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Testing performances of IEC 61850 GOOSE messages

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Testing performances of IEC 61850 GOOSE messages

Testing performances of IEC 61850 GOOSE messages

One of the frequent requests for relay protection devices is support for the IEC 61850 standard. As part of the standard special messages are also planned for a quick exchange of information between the IEDs – so called  GOOSE (Generic Object-Oriented SubStation Event). These are mainly trip, interlocking, breaker failure and similar signals. Time of transfer of these signals is critical, its delay may cause undesirable blackouts  or damage to equipment.

In this paper we explore which software architecture is most appropriate to achieve the required performance. Software for sending / receiving GOOSE messages can be located in real time (RT) or user space of the operating system. We will consider the RT and user space implementations of two different microprocessor architecture – ARM9 and PowerPC.
Performance degradation can occur from 2 reasons:

  • Protection  function has the highest priority. At least 500 μs during each millisecond GOOSE thread will be deprived of CPU time.
  • In the case of pure user-space implementation, the operating system will interrupt GOOSE task in a completely nondeterministic way.

User Space Test

To test the performance of GOOSE messages in user space, the environment is developed based on the ARM7 architecture:

  • ARM7 with integrated Ethernet for sending, receiving and time-stamping of messages.
  • The PC application for setting parameters and collecting the results.
Figure 1 Test configuration for user space test
Figure 1 Test configuration for user space test

The essence of the test is as follows: ARM7 board launches a series of messages and records the time for each outgoing message. ARM9 and PowerPC boards are set up to immediately respond to received GOOSE messages  with identical message and  with the same serial number.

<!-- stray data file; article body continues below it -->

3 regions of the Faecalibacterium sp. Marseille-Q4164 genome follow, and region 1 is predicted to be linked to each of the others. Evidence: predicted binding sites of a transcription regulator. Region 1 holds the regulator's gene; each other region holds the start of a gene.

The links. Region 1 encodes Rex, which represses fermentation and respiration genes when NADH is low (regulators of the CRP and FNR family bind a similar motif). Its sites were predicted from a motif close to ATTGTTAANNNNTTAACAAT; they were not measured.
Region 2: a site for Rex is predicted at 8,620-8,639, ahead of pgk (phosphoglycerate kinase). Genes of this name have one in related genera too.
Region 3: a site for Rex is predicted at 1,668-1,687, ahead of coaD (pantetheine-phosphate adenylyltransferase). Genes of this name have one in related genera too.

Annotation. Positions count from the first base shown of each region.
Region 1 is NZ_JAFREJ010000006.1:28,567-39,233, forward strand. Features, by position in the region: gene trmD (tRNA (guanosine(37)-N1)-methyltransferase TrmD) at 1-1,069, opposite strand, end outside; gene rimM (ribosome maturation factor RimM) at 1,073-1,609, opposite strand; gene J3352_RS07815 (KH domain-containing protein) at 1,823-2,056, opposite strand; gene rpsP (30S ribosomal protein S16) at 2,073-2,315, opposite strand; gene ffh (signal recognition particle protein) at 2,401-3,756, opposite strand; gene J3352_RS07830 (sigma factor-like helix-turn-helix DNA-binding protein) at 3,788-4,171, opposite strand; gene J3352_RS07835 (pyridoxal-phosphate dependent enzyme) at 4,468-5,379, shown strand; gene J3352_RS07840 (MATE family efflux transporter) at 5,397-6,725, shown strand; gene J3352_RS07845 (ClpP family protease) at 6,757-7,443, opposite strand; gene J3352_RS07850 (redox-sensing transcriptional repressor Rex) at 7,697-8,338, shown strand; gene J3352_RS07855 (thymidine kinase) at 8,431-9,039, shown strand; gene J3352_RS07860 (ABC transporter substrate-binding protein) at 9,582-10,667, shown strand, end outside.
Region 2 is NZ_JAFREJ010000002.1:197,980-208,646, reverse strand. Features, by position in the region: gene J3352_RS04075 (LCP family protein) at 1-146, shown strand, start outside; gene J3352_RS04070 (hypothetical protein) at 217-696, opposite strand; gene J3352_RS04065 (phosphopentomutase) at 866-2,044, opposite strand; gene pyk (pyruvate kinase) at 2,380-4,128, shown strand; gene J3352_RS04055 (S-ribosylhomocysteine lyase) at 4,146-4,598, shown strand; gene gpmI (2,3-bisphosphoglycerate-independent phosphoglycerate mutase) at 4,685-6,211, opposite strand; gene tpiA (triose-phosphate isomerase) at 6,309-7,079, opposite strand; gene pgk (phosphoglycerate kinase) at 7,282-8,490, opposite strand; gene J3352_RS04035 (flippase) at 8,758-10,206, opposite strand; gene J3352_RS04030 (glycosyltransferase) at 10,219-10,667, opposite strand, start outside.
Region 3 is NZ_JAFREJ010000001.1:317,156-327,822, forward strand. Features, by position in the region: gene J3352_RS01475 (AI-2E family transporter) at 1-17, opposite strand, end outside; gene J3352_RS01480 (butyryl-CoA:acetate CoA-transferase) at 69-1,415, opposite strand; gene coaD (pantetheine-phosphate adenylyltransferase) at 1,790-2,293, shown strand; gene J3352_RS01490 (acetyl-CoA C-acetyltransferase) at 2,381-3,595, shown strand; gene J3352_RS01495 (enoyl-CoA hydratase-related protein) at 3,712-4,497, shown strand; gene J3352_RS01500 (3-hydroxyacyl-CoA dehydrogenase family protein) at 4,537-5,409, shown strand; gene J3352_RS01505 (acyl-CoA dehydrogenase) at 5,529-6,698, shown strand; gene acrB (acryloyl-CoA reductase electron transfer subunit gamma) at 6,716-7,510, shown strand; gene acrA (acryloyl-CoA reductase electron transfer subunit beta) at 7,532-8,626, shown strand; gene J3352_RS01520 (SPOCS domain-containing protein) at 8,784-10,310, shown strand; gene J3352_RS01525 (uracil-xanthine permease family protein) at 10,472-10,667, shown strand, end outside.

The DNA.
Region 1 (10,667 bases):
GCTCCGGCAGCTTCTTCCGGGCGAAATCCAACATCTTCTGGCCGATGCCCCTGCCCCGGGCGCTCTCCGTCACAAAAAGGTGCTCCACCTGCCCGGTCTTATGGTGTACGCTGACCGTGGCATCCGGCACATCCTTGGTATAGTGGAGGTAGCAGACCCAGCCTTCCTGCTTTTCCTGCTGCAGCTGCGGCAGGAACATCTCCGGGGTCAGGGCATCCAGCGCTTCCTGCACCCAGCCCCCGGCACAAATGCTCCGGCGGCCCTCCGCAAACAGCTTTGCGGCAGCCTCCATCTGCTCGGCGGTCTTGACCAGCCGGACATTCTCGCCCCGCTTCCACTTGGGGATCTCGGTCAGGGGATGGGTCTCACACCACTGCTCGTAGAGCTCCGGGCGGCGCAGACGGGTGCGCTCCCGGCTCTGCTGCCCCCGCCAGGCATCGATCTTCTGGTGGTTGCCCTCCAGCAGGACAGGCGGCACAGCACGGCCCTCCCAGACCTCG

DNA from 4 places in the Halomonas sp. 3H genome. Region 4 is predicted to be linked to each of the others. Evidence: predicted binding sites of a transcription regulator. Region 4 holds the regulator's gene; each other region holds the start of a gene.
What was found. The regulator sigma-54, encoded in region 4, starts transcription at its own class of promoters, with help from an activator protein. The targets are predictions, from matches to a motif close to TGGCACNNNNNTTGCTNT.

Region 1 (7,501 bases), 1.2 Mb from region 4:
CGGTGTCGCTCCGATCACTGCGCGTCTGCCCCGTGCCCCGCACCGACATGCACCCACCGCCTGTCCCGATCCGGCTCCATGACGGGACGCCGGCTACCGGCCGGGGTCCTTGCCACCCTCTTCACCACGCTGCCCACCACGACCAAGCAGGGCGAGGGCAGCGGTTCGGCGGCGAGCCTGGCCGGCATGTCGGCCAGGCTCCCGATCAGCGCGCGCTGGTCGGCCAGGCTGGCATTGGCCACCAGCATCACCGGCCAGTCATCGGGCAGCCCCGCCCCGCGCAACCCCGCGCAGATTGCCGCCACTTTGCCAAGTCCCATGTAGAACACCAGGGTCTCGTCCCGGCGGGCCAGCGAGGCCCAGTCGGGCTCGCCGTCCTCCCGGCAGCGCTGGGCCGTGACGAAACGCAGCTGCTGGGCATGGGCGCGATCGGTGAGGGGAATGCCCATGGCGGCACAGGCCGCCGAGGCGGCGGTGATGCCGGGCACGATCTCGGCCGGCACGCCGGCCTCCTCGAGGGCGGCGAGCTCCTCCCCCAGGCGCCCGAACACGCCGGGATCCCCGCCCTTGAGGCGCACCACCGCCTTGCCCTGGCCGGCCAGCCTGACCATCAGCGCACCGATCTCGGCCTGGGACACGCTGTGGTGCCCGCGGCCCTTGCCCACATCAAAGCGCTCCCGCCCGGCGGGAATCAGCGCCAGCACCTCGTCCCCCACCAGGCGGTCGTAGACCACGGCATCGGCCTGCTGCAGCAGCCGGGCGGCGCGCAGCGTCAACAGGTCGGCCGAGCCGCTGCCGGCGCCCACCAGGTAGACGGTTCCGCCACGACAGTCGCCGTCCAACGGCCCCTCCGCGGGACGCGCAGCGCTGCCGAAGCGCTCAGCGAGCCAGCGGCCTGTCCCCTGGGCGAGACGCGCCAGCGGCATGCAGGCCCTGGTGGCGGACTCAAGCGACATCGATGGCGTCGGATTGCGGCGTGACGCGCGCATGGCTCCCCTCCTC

ARM7 registers  the answer and uses the serial number to match with the original message and calculates the elapsed time.

Figure 2 Analysis time
Figure 2 Analysis time

On the figure above we can see the analysis of time. A and B are negligible. Due to the nature of the test 2C + D  can be accurately measured but we can’t know exactly  the amounts of C and D are respectively. But ultimately this is not important from the point of standards. Let’s look at test results. ARM7 board launches a series of GOOSE messages with pause of 100ms. Results are measured and displayed in Excel.

To make it more realistic result overcurrent protection was turned on.  Y axis shows the time in milliseconds and the X axis shows GOOSE messages.

Figure 3 ARM9 100ms (X axis - number of messages, the Y axis the time of transfer)
Figure 3 ARM9 100ms (X axis – number of messages, the Y axis the time of transfer)

We see that during 20 seconds response time oscillates around 2 milliseconds. The next step was to involve several protection functions. It is expected that the GOOSE performance will drop.

This is actually happening as we see in the following figure:

Figure 4 ARM9 100ms, 700μs (X axis - number of messages, the Y axis the time of transfer)
Figure 4 ARM9 100ms, 700μs (X axis – number of messages, the Y axis the time of transfer)